A Serious Question Regarding Eastern Asian Cinema And Food

By tully | "Boredom at Its Boredest" by Michael Tully February 26, 2009 at 2:05AM

A Serious Question Regarding Eastern Asian Cinema And Food

I saw Tokyo! yesterday, and it happened yet again. It's a problem, and I can't help it. The problem is this:

Every time I see Eastern Asian food being eaten in an Eastern Asian movie, I absolutely crave it.

I could have just eaten a huge meal or be suffering from food poisoning, yet as soon as I see a character chopsticking into a bowl of noodles in an Eastern Asian-inflected motion picture, my stomach opens and I don't just want noodles; I need them.

A few recent, very diverse, examples of this strange phenomenon include Up the Yangtze, Tokyo Sonata, and perhaps the saddest confession of all: yes, the eating-a-living-octopus scene in Oldboy.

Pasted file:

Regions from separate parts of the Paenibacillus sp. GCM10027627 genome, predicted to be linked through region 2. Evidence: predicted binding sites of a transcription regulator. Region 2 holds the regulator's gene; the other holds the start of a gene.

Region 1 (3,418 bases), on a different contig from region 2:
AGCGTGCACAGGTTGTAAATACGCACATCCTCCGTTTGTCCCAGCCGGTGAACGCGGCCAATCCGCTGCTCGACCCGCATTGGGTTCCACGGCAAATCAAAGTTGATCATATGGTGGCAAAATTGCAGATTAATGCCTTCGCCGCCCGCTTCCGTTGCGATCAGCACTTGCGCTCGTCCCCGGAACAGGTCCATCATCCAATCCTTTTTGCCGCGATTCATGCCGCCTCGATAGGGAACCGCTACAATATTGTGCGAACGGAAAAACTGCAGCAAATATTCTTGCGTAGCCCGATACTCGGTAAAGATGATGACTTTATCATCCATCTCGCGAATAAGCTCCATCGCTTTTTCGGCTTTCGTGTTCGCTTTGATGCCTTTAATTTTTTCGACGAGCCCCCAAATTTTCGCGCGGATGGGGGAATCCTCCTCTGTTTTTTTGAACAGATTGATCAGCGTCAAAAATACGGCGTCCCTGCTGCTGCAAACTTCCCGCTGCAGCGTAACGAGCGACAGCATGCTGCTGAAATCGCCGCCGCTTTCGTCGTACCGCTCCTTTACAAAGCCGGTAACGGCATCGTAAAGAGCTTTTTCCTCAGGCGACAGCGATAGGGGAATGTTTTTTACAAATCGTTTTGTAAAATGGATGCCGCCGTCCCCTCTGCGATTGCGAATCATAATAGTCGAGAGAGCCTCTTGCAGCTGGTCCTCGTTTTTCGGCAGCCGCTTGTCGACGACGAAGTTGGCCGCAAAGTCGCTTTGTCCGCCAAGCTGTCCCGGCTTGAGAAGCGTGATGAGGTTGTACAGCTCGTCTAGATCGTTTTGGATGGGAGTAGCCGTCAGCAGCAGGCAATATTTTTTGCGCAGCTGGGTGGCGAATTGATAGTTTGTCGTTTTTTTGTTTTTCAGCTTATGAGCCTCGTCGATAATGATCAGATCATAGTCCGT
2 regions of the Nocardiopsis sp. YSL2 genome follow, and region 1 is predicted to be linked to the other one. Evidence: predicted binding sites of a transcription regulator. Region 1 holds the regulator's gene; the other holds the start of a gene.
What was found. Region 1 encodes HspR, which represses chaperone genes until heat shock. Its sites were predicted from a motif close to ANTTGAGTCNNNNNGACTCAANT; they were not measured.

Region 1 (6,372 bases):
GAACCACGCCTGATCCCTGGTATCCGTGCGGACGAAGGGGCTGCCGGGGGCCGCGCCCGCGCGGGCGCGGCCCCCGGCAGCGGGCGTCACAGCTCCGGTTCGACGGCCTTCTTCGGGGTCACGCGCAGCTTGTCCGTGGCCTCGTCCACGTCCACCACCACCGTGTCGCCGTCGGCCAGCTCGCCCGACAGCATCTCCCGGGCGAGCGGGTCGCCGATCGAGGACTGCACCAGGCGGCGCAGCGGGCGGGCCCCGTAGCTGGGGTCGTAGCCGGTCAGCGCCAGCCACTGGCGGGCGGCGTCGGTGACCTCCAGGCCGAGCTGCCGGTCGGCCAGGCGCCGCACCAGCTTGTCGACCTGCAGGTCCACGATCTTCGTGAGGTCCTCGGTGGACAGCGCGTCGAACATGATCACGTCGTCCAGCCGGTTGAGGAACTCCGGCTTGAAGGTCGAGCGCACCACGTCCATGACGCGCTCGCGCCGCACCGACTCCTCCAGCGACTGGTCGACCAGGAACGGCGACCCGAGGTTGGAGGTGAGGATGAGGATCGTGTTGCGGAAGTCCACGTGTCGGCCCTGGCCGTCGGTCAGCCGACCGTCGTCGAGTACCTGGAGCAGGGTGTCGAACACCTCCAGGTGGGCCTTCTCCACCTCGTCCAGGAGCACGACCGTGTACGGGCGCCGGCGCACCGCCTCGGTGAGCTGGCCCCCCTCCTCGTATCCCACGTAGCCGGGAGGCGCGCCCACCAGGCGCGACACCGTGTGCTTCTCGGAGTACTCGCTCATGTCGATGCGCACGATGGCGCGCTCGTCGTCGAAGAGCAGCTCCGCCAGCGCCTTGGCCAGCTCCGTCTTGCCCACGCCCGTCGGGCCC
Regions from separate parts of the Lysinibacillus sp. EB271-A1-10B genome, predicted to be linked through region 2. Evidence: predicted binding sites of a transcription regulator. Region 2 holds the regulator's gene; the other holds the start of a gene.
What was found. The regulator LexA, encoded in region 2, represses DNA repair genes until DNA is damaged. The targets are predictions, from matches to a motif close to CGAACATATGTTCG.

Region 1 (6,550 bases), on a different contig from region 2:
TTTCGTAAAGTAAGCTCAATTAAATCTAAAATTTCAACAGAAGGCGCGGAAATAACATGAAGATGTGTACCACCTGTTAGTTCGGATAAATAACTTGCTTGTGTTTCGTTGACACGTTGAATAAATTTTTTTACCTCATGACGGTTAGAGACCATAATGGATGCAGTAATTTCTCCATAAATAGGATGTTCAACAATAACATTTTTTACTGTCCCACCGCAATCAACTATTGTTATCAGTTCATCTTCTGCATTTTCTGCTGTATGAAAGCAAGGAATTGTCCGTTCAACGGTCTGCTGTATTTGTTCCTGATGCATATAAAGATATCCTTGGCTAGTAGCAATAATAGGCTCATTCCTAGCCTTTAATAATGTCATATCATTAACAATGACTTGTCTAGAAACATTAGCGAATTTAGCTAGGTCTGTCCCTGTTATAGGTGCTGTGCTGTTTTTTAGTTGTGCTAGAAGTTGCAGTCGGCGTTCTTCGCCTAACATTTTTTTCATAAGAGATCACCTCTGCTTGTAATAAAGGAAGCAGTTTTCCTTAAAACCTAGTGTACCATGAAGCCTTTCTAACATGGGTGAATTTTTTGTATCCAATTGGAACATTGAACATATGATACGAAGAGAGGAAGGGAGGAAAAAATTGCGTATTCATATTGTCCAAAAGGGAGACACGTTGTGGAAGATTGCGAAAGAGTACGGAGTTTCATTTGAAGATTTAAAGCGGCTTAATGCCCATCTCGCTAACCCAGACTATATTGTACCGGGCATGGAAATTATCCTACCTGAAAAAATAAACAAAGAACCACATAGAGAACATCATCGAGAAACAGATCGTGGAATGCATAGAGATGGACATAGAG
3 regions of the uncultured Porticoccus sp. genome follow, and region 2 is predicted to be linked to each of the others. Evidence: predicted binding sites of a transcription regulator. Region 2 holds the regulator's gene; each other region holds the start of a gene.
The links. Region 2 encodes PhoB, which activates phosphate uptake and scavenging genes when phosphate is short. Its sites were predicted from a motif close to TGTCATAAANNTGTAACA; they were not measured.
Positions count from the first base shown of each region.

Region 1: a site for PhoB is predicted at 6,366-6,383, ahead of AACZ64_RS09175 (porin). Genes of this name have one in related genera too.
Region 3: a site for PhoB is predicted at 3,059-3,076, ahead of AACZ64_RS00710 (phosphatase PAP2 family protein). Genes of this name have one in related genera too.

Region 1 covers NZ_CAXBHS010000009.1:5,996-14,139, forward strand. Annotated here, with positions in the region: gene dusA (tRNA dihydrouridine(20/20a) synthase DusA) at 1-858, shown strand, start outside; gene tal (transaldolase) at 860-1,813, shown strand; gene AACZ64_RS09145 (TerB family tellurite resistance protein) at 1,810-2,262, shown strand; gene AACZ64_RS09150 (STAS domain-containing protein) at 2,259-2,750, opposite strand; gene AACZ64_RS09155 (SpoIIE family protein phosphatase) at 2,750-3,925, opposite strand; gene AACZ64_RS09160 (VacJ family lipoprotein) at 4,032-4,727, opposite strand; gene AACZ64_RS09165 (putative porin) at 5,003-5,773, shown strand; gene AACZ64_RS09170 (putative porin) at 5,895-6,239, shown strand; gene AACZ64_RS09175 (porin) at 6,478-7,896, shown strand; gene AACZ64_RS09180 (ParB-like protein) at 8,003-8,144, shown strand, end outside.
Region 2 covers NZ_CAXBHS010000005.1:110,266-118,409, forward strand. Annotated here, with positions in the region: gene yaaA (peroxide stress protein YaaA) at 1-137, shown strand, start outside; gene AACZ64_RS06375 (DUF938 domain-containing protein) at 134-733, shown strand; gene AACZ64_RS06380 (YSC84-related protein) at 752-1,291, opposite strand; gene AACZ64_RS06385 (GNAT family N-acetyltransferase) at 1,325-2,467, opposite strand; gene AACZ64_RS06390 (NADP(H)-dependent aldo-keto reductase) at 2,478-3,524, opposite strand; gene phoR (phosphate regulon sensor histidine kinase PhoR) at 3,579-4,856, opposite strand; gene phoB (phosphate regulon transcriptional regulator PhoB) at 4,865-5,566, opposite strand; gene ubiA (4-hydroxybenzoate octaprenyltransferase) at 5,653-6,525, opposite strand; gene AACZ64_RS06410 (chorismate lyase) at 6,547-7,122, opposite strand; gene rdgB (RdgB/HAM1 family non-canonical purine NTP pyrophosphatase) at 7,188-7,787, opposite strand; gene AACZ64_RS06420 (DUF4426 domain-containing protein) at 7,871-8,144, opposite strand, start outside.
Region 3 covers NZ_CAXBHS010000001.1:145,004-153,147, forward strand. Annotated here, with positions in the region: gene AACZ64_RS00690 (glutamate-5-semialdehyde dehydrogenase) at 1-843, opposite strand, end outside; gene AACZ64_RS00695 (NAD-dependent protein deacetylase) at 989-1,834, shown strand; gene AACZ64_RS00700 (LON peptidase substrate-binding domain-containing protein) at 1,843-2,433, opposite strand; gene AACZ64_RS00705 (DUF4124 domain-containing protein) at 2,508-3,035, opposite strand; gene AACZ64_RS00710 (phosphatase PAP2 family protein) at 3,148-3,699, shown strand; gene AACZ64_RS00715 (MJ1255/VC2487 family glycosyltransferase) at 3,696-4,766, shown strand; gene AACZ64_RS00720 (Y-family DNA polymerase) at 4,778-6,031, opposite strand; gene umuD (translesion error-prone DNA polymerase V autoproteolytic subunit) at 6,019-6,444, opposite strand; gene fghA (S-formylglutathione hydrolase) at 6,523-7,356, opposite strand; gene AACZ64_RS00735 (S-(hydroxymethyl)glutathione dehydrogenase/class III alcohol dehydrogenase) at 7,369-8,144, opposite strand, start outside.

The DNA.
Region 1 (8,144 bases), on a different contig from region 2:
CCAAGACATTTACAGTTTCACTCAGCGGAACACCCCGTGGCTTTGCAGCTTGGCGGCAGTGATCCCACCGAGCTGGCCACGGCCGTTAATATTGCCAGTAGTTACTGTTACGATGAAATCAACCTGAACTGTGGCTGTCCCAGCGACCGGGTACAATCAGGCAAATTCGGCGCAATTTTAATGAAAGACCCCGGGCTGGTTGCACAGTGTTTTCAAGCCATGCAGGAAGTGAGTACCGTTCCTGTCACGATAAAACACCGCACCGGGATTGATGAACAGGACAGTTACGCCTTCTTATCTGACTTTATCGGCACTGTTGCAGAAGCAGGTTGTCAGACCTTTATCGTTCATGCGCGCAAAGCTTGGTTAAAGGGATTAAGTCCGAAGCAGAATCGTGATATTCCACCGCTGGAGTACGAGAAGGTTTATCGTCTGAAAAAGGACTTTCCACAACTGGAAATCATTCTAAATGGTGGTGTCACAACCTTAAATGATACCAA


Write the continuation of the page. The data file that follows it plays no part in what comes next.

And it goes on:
This doesn't happen when I'm watching American movies (well, with the exception of Take Out, but there you go). It doesn't happen when I'm watching Russian, Italian, Scandinavian, or French movies either. So why does this only seem to happen with this type of cinema and this type of food?

I guess my first question is:

1) Does anyone out there have this same problem?


2) Why is this?

My brilliant girlfriend suggested that this is simply proof of MSG's lasting power, how it's more powerful a drug than McDonald's golden arches. A very clever—and valid—supposition indeed. But the same thing happens when I see sushi in an Eastern Asian film (see: Tokyo!). It's not just Chinese food.